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‘Lean’ shouldn’t mean ‘Mean’

Having recently viewed Tom Dyckhoff’s excellent ‘Secret life of Buildings’ on Channel 4 (UK) I’ve been reflecting on the number of work spaces I have visited as part of my consulting career.

I work with companies to help them find ways of developing their people, increasing their productivity, and creating a positive culture. And yet so many of the companies I work with ask their employees to function in bland, unappealing and soul-destroying environments.

What shocks me is how I have allowed myself to be fooled into thinking that a pot plant here or there, or a solitary piece of artwork on the wall is an adequate antidote to the blandness of open plan work spaces.

I’ve worked with the Highways Agency who, in one of their centres, had glass partitions with the image of trees embedded in them,  I must confess to being pleasantly surprised at the time by what I considered to be an innovative attempt made to ‘bring the outside in”. Of course, I only considered it innovative because every other building I had worked in made no attempt whatsoever to accommodate real people.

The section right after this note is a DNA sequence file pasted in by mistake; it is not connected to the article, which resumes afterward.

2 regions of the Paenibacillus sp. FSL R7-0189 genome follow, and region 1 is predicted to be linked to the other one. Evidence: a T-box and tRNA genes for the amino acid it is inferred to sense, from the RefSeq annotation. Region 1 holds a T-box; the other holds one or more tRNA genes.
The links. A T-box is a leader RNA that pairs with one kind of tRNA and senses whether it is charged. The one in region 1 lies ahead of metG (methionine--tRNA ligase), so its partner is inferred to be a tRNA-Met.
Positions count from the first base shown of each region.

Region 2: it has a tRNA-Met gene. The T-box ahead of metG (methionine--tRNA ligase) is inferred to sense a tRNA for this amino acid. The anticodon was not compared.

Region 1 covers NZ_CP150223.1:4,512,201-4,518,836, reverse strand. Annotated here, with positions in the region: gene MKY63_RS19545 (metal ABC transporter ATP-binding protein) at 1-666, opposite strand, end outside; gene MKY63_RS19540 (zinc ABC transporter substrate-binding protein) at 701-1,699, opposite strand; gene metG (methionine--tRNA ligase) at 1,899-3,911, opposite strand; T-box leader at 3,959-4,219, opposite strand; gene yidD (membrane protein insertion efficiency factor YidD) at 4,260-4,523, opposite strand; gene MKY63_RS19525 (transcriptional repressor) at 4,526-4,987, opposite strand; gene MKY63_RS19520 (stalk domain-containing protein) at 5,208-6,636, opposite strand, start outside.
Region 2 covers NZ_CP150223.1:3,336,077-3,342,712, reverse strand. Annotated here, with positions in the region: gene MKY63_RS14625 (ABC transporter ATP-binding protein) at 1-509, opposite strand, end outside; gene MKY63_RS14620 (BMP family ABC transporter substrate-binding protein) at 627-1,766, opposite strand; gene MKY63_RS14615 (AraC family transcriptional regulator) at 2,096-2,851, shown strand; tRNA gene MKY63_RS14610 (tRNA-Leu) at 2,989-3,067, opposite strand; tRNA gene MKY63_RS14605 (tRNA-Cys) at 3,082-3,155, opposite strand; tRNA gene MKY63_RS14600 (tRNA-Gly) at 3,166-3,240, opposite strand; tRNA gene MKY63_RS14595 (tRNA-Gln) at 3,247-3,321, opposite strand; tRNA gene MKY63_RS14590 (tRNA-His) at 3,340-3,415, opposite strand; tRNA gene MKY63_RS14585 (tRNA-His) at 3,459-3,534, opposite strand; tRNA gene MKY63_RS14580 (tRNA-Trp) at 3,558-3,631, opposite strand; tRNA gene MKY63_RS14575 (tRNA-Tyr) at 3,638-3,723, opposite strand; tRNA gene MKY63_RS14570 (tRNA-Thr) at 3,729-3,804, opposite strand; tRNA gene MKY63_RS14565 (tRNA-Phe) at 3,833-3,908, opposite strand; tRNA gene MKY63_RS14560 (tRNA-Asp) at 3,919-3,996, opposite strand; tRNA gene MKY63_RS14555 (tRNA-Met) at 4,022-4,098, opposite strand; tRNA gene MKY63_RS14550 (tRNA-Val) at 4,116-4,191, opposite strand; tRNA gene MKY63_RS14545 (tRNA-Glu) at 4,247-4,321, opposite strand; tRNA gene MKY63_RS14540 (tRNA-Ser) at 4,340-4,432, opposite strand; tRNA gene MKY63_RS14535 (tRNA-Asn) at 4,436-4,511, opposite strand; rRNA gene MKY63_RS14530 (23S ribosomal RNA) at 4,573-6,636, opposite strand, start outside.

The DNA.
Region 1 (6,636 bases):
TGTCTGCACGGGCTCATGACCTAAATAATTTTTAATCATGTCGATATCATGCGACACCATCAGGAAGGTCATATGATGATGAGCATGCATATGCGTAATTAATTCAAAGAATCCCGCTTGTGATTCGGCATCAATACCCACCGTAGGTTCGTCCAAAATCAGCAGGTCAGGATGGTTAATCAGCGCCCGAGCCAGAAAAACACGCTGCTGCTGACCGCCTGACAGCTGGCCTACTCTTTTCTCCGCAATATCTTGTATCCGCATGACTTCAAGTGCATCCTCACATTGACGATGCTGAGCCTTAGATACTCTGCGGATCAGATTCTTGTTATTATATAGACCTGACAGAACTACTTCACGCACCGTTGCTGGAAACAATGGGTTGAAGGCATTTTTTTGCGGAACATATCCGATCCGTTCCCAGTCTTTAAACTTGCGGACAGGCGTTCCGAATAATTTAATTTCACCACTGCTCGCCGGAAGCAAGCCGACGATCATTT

Most companies who want to do something about it feel hamstrung by the physical space they inherit (or lease) and are at a loss to know how they can adapt them (hence the pot plants!).

Three things strike me here:

1. Our quest for Lean working seems to be at odds with our basic psychology when it comes to minimalist office design

2. How have we reached a point where we design work spaces without taking into account what the space would need to look like to truly accommodate the psychological needs of workers?

3. How many other times have I allowed myself to be duped into accepting something is ‘good’ or ‘innovative’ or right  just because it is noticeably different to the norm?

Taking the last point first; I know I have been guilty of becoming transfixed by the big & bold new idea. It’s so new that I find it invigorating. That’s my nature and I am easily-led.

But this isn’t the worst thing I have to contend with about myself. It’s the more insidious, the trickle effect, where bit-by-bit I lower my standards without even realising because the change has been slow and incremental. It’s only much later when the veil is removed from our eyes that we see what we have become and what we have allowed to happen.